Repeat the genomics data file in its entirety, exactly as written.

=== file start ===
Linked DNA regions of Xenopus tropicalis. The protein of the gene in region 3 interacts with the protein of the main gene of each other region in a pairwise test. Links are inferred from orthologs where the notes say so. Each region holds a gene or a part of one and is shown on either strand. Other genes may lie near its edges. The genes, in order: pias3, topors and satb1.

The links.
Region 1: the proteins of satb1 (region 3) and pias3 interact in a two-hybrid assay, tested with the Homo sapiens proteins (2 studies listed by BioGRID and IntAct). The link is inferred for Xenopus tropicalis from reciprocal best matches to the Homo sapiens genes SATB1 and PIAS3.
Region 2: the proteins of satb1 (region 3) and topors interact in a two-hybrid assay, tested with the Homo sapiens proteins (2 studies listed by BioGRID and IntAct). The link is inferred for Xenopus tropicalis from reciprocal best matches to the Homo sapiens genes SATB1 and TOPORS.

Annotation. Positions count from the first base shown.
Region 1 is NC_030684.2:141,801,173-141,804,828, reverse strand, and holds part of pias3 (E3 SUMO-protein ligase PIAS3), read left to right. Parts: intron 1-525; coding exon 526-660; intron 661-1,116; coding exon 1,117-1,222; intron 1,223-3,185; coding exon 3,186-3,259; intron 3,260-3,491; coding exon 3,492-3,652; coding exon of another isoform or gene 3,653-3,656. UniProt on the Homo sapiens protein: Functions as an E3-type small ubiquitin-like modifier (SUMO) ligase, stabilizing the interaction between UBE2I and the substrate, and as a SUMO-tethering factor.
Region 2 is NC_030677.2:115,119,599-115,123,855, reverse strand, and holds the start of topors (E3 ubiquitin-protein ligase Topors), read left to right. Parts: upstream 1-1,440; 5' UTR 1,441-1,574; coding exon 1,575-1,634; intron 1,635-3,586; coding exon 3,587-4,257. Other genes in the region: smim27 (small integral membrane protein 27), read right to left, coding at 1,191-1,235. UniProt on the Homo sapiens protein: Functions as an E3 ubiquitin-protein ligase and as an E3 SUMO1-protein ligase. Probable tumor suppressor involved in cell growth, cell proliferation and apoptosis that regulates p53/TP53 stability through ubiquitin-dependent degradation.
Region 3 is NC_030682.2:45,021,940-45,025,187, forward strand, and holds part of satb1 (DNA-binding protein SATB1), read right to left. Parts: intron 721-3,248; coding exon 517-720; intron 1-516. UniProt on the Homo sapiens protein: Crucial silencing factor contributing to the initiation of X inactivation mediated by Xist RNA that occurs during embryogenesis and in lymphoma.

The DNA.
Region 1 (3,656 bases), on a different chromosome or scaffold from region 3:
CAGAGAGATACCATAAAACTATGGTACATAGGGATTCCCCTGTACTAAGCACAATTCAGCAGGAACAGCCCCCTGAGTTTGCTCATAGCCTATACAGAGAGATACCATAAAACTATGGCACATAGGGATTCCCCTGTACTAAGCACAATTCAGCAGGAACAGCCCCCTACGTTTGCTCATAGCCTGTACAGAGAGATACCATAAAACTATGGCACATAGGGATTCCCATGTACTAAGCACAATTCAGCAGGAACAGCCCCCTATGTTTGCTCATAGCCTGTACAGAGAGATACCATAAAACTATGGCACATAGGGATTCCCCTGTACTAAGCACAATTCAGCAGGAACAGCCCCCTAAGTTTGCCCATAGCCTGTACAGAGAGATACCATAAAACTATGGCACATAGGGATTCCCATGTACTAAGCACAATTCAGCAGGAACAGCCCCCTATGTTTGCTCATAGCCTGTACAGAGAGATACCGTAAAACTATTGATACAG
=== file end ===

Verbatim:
Linked DNA regions of Xenopus tropicalis. The protein of the gene in region 3 interacts with the protein of the main gene of each other region in a pairwise test. Links are inferred from orthologs where the notes say so. Each region holds a gene or a part of one and is shown on either strand. Other genes may lie near its edges. The genes, in order: pias3, topors and satb1.

The links.
Region 1: the proteins of satb1 (region 3) and pias3 interact in a two-hybrid assay, tested with the Homo sapiens proteins (2 studies listed by BioGRID and IntAct). The link is inferred for Xenopus tropicalis from reciprocal best matches to the Homo sapiens genes SATB1 and PIAS3.
Region 2: the proteins of satb1 (region 3) and topors interact in a two-hybrid assay, tested with the Homo sapiens proteins (2 studies listed by BioGRID and IntAct). The link is inferred for Xenopus tropicalis from reciprocal best matches to the Homo sapiens genes SATB1 and TOPORS.

Annotation. Positions count from the first base shown.
Region 1 is NC_030684.2:141,801,173-141,804,828, reverse strand, and holds part of pias3 (E3 SUMO-protein ligase PIAS3), read left to right. Parts: intron 1-525; coding exon 526-660; intron 661-1,116; coding exon 1,117-1,222; intron 1,223-3,185; coding exon 3,186-3,259; intron 3,260-3,491; coding exon 3,492-3,652; coding exon of another isoform or gene 3,653-3,656. UniProt on the Homo sapiens protein: Functions as an E3-type small ubiquitin-like modifier (SUMO) ligase, stabilizing the interaction between UBE2I and the substrate, and as a SUMO-tethering factor.
Region 2 is NC_030677.2:115,119,599-115,123,855, reverse strand, and holds the start of topors (E3 ubiquitin-protein ligase Topors), read left to right. Parts: upstream 1-1,440; 5' UTR 1,441-1,574; coding exon 1,575-1,634; intron 1,635-3,586; coding exon 3,587-4,257. Other genes in the region: smim27 (small integral membrane protein 27), read right to left, coding at 1,191-1,235. UniProt on the Homo sapiens protein: Functions as an E3 ubiquitin-protein ligase and as an E3 SUMO1-protein ligase. Probable tumor suppressor involved in cell growth, cell proliferation and apoptosis that regulates p53/TP53 stability through ubiquitin-dependent degradation.
Region 3 is NC_030682.2:45,021,940-45,025,187, forward strand, and holds part of satb1 (DNA-binding protein SATB1), read right to left. Parts: intron 721-3,248; coding exon 517-720; intron 1-516. UniProt on the Homo sapiens protein: Crucial silencing factor contributing to the initiation of X inactivation mediated by Xist RNA that occurs during embryogenesis and in lymphoma.

The DNA.
Region 1 (3,656 bases), on a different chromosome or scaffold from region 3:
CAGAGAGATACCATAAAACTATGGTACATAGGGATTCCCCTGTACTAAGCACAATTCAGCAGGAACAGCCCCCTGAGTTTGCTCATAGCCTATACAGAGAGATACCATAAAACTATGGCACATAGGGATTCCCCTGTACTAAGCACAATTCAGCAGGAACAGCCCCCTACGTTTGCTCATAGCCTGTACAGAGAGATACCATAAAACTATGGCACATAGGGATTCCCATGTACTAAGCACAATTCAGCAGGAACAGCCCCCTATGTTTGCTCATAGCCTGTACAGAGAGATACCATAAAACTATGGCACATAGGGATTCCCCTGTACTAAGCACAATTCAGCAGGAACAGCCCCCTAAGTTTGCCCATAGCCTGTACAGAGAGATACCATAAAACTATGGCACATAGGGATTCCCATGTACTAAGCACAATTCAGCAGGAACAGCCCCCTATGTTTGCTCATAGCCTGTACAGAGAGATACCGTAAAACTATTGATACAG